After a declaration of independence on October 27, Rajoy put the semi-autonomous region under direct rule from Madrid, and sacked its government.
Rivera says the region, where 47.5 percent of voters cast their ballot for separatist parties in December regional polls, needs "a 10-year plan, a strategic plan."
Rivera and Ines Arrimadas, the leader of the Catalan branch of the party celebrate their party's success at the polls in the December regional election in Catalonia. Photo: AFP
Ciudadanos is often accused of adopting a hard line against separatist voters — the same accusations leveled against Rajoy — unlike the more conciliatory stance adopted by the Catalan Socialists, also against independence.
Rivera retorts the independence movement must be respected – while stressing that respect must likewise be accorded to "those who aren't pro-independence, who respect the law and want to be Spanish."
Sitges Mayor among others arrested in police investigation of alleged corruption
Aurora Carbonell, the mayor of Sitges and from the ERC party, has been arrested in connection with an alleged corruption investigation, that has also implicated 12 other people, including eight local councillors from the period 2017-2022.
At least four people have been arrested as part of the case, including the local ERC councillor Jaume Monasterio, who was responsible for public works in the last legislature.
The group are being investigated for the crimes of misuse of public funds, embezzlement, and falsification of documents in the awarding of grants and minor contracts in the previous two mandates.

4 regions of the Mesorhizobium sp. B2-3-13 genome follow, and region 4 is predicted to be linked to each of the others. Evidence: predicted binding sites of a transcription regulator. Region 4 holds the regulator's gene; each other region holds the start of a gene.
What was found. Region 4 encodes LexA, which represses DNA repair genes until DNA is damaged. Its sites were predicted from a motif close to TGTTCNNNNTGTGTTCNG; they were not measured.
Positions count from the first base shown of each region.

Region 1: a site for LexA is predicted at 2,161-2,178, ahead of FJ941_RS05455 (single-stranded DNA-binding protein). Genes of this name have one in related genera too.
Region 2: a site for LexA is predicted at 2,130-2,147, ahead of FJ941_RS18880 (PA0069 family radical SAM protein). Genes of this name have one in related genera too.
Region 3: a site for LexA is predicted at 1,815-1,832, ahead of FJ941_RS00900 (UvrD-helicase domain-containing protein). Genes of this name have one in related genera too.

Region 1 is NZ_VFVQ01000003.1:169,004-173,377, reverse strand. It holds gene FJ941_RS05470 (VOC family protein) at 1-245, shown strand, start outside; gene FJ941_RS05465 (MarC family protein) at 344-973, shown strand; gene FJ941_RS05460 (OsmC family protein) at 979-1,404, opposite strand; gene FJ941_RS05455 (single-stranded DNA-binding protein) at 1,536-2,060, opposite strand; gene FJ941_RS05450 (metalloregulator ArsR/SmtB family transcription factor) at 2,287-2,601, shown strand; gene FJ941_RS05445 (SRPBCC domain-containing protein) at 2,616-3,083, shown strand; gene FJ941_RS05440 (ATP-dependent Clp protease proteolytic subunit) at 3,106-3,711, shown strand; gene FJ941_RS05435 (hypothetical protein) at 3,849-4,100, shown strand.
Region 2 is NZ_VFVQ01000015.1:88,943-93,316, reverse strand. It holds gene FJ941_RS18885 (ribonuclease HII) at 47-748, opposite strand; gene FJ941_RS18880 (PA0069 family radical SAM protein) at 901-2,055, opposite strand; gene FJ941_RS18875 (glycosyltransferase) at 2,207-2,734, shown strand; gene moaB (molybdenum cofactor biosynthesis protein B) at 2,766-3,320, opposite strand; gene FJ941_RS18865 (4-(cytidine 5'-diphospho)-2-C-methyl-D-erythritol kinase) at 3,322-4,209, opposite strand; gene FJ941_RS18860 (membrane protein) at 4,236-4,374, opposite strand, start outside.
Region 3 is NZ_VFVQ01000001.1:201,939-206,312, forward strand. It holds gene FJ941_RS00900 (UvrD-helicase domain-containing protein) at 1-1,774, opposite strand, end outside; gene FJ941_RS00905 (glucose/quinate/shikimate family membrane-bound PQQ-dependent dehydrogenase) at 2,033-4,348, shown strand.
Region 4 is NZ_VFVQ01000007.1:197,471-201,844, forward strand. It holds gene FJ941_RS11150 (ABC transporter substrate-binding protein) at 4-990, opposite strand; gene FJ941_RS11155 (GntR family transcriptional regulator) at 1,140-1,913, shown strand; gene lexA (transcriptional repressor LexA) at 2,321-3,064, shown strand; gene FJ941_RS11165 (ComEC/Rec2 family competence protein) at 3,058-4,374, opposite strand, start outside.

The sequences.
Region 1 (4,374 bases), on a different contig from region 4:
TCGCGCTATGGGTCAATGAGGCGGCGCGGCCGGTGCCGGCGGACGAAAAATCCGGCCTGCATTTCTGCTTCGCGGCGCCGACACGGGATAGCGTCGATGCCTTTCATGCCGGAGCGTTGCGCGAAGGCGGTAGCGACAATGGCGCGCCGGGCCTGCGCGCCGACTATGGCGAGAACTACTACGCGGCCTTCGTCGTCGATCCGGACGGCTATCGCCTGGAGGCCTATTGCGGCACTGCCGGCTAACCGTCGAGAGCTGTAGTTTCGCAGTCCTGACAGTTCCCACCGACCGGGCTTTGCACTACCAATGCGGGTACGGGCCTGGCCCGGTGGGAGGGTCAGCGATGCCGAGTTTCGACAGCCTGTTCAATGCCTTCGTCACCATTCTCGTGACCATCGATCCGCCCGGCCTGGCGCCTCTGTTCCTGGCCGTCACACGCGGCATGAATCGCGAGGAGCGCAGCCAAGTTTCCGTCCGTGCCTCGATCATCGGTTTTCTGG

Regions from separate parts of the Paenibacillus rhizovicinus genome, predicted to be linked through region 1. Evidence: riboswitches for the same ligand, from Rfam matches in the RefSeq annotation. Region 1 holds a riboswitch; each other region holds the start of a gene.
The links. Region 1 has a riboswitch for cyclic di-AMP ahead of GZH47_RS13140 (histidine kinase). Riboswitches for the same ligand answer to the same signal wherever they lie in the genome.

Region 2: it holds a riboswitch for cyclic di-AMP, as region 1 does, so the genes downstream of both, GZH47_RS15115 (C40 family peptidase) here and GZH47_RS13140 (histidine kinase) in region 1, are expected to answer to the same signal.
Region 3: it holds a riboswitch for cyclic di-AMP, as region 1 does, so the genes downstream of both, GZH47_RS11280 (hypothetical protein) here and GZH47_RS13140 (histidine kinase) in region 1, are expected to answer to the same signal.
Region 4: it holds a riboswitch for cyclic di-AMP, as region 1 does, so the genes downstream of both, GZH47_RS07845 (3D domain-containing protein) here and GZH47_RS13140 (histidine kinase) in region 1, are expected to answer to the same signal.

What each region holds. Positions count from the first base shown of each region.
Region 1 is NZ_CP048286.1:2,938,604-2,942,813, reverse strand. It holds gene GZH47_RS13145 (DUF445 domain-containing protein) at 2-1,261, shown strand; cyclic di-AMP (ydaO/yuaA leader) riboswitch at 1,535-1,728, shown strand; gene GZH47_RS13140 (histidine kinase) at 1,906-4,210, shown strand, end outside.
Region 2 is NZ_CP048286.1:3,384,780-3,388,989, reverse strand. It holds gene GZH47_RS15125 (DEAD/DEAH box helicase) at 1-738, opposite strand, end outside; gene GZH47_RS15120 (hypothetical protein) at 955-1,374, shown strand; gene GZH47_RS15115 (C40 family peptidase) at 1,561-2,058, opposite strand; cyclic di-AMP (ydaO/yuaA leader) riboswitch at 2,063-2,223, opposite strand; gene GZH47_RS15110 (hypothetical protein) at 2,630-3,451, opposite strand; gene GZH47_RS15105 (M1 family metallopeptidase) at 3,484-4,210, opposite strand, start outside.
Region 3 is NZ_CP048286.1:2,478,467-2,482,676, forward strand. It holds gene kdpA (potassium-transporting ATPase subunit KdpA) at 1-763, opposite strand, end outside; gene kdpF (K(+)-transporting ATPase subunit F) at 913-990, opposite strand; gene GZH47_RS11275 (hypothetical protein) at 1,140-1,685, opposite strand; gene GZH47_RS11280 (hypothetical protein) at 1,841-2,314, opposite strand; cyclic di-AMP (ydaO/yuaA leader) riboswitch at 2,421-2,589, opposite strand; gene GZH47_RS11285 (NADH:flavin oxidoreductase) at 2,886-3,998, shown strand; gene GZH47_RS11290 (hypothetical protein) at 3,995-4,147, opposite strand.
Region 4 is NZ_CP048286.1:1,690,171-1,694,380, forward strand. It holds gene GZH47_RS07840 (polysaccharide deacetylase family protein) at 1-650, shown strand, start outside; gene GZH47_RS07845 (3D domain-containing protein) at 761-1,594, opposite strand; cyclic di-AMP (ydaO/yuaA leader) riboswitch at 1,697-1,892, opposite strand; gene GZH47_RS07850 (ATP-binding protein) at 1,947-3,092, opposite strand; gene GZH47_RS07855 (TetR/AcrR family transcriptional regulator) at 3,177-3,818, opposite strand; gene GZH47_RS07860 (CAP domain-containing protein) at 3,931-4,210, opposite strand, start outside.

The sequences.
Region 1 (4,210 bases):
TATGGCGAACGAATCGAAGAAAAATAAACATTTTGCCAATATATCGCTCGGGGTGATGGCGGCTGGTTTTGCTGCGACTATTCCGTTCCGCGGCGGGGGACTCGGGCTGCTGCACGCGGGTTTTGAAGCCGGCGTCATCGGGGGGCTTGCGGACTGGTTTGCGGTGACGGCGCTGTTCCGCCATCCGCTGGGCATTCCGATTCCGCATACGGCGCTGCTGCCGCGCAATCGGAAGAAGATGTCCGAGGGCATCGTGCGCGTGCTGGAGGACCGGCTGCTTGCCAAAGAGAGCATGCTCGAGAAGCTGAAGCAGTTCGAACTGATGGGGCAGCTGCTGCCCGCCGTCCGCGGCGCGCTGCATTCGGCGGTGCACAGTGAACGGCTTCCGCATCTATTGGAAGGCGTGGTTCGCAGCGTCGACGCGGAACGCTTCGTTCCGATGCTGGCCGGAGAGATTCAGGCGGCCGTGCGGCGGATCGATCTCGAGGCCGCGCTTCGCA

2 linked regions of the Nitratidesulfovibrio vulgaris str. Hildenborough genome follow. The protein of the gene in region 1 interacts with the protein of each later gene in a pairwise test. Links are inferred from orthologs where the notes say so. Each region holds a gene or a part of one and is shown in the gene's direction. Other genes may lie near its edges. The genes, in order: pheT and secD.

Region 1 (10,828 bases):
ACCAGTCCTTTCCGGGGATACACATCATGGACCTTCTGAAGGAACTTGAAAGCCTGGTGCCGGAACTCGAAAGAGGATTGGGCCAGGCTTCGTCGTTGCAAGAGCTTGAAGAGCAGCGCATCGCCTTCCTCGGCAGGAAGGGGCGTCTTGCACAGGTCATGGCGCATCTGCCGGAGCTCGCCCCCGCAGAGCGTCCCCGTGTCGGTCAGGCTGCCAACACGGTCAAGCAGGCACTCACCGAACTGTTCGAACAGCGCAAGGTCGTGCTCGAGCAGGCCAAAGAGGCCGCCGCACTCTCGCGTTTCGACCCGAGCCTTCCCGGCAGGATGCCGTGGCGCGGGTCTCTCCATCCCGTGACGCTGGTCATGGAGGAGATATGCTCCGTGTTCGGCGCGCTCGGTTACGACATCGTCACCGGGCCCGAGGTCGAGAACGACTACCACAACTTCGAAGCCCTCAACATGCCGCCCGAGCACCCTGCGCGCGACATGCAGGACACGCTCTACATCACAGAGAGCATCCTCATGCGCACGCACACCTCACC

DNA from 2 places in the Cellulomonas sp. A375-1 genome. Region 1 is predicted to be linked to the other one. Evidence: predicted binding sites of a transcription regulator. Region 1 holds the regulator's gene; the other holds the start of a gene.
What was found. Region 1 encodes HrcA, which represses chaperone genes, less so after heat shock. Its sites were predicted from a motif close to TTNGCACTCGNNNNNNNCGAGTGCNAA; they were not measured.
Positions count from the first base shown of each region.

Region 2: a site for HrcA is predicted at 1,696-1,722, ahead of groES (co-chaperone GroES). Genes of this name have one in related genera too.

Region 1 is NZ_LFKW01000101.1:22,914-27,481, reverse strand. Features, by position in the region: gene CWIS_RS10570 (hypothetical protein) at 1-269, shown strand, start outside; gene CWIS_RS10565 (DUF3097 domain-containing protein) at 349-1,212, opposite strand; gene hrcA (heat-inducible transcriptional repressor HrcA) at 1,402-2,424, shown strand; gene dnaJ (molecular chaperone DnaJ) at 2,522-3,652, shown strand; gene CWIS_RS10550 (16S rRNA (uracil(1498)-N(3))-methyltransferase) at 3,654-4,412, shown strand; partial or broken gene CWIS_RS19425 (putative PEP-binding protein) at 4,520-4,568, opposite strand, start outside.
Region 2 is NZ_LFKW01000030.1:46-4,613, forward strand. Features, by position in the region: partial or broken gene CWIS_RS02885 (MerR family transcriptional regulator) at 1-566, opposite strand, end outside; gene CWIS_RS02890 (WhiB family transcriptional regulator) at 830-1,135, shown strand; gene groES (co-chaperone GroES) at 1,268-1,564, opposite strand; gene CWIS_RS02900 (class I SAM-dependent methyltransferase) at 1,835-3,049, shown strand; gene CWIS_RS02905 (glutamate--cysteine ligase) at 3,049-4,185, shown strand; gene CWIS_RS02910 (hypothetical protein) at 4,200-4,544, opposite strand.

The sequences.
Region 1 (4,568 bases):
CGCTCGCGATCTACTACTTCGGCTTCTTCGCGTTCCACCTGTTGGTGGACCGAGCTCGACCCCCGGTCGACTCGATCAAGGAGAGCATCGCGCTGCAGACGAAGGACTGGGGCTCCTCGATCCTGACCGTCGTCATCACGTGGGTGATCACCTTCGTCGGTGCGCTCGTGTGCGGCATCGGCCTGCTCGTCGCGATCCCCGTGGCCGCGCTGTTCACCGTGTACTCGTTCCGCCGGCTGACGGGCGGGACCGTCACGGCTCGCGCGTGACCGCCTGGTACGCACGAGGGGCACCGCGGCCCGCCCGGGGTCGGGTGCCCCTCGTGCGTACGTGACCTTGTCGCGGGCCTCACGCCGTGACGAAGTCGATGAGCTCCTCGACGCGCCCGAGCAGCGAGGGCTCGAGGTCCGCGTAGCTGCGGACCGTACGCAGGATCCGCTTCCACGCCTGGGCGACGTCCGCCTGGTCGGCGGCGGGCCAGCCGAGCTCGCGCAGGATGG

The Spanish National Police and officers of their Economic and Fiscal Crime Unit (UDEF) carried out several searches on Wednesday morning in Sitges, including municipal offices and the homes of two people. The investigation is focused into the process of subsidies granted by the Sitges Town Council to the social entity ‘Taula del Tercer Sector’ (Third Sector Board) and another local co-operative. The police seized documents relating to the entities under investigation.
According to local sources, the police would be investigating, among other elements, if the entity was paid twice for the same service, or received a subsidy and a minor contract, for example.
According to El Pais, police sources have said that the investigation affects the local departments of Beaches and Social Welfare. The police are analysing various specific grants, some of €45,000, €100,000 and €120,000, among others, which may have allegedly gone to the entities under suspicion. According to reports, the total sum under investigation is €600,000.
The starting point of the case stems from a police report detailing the alleged irregularities in May 2022, discovered by the council’s own inspectors.